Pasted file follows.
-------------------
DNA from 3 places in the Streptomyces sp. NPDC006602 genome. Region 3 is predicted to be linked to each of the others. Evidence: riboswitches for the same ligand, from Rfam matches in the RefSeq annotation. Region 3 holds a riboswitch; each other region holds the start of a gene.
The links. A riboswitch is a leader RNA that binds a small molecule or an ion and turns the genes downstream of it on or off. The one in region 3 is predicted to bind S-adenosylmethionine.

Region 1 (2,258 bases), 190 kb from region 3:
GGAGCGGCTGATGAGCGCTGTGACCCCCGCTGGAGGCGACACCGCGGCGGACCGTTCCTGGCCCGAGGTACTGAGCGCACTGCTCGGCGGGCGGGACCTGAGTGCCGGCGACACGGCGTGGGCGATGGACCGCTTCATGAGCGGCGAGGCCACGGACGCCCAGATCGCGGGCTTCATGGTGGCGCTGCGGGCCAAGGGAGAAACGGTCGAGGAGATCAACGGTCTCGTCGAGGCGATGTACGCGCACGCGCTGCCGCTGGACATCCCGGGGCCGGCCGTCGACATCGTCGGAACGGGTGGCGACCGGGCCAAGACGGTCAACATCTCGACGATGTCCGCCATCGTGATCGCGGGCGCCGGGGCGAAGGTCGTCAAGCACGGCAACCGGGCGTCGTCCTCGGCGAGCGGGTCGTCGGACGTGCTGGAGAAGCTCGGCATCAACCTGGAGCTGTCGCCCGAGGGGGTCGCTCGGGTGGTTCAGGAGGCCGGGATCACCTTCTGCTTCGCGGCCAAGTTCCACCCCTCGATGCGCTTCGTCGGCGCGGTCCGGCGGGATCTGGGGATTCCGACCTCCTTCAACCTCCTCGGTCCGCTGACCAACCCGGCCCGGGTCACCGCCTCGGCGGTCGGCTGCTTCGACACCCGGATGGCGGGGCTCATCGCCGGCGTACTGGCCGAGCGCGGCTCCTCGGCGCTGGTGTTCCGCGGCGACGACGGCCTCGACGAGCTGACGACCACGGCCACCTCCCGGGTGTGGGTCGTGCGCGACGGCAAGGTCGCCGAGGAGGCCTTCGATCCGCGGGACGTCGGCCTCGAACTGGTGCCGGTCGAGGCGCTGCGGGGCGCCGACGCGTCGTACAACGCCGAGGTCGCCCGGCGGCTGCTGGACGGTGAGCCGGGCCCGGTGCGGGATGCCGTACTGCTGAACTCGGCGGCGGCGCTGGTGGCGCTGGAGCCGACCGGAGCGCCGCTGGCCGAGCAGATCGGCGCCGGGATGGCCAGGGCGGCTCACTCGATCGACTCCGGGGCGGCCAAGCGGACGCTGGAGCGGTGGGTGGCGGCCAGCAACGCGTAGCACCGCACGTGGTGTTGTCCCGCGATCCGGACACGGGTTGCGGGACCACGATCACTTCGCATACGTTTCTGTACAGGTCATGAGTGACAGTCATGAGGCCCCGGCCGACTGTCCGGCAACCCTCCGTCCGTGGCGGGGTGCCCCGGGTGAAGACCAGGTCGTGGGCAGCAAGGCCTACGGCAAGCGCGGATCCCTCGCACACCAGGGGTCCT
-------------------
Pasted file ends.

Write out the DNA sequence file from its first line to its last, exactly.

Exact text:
DNA from 3 places in the Streptomyces sp. NPDC006602 genome. Region 3 is predicted to be linked to each of the others. Evidence: riboswitches for the same ligand, from Rfam matches in the RefSeq annotation. Region 3 holds a riboswitch; each other region holds the start of a gene.
The links. A riboswitch is a leader RNA that binds a small molecule or an ion and turns the genes downstream of it on or off. The one in region 3 is predicted to bind S-adenosylmethionine.

Region 1 (2,258 bases), 190 kb from region 3:
GGAGCGGCTGATGAGCGCTGTGACCCCCGCTGGAGGCGACACCGCGGCGGACCGTTCCTGGCCCGAGGTACTGAGCGCACTGCTCGGCGGGCGGGACCTGAGTGCCGGCGACACGGCGTGGGCGATGGACCGCTTCATGAGCGGCGAGGCCACGGACGCCCAGATCGCGGGCTTCATGGTGGCGCTGCGGGCCAAGGGAGAAACGGTCGAGGAGATCAACGGTCTCGTCGAGGCGATGTACGCGCACGCGCTGCCGCTGGACATCCCGGGGCCGGCCGTCGACATCGTCGGAACGGGTGGCGACCGGGCCAAGACGGTCAACATCTCGACGATGTCCGCCATCGTGATCGCGGGCGCCGGGGCGAAGGTCGTCAAGCACGGCAACCGGGCGTCGTCCTCGGCGAGCGGGTCGTCGGACGTGCTGGAGAAGCTCGGCATCAACCTGGAGCTGTCGCCCGAGGGGGTCGCTCGGGTGGTTCAGGAGGCCGGGATCACCTTCTGCTTCGCGGCCAAGTTCCACCCCTCGATGCGCTTCGTCGGCGCGGTCCGGCGGGATCTGGGGATTCCGACCTCCTTCAACCTCCTCGGTCCGCTGACCAACCCGGCCCGGGTCACCGCCTCGGCGGTCGGCTGCTTCGACACCCGGATGGCGGGGCTCATCGCCGGCGTACTGGCCGAGCGCGGCTCCTCGGCGCTGGTGTTCCGCGGCGACGACGGCCTCGACGAGCTGACGACCACGGCCACCTCCCGGGTGTGGGTCGTGCGCGACGGCAAGGTCGCCGAGGAGGCCTTCGATCCGCGGGACGTCGGCCTCGAACTGGTGCCGGTCGAGGCGCTGCGGGGCGCCGACGCGTCGTACAACGCCGAGGTCGCCCGGCGGCTGCTGGACGGTGAGCCGGGCCCGGTGCGGGATGCCGTACTGCTGAACTCGGCGGCGGCGCTGGTGGCGCTGGAGCCGACCGGAGCGCCGCTGGCCGAGCAGATCGGCGCCGGGATGGCCAGGGCGGCTCACTCGATCGACTCCGGGGCGGCCAAGCGGACGCTGGAGCGGTGGGTGGCGGCCAGCAACGCGTAGCACCGCACGTGGTGTTGTCCCGCGATCCGGACACGGGTTGCGGGACCACGATCACTTCGCATACGTTTCTGTACAGGTCATGAGTGACAGTCATGAGGCCCCGGCCGACTGTCCGGCAACCCTCCGTCCGTGGCGGGGTGCCCCGGGTGAAGACCAGGTCGTGGGCAGCAAGGCCTACGGCAAGCGCGGATCCCTCGCACACCAGGGGTCCT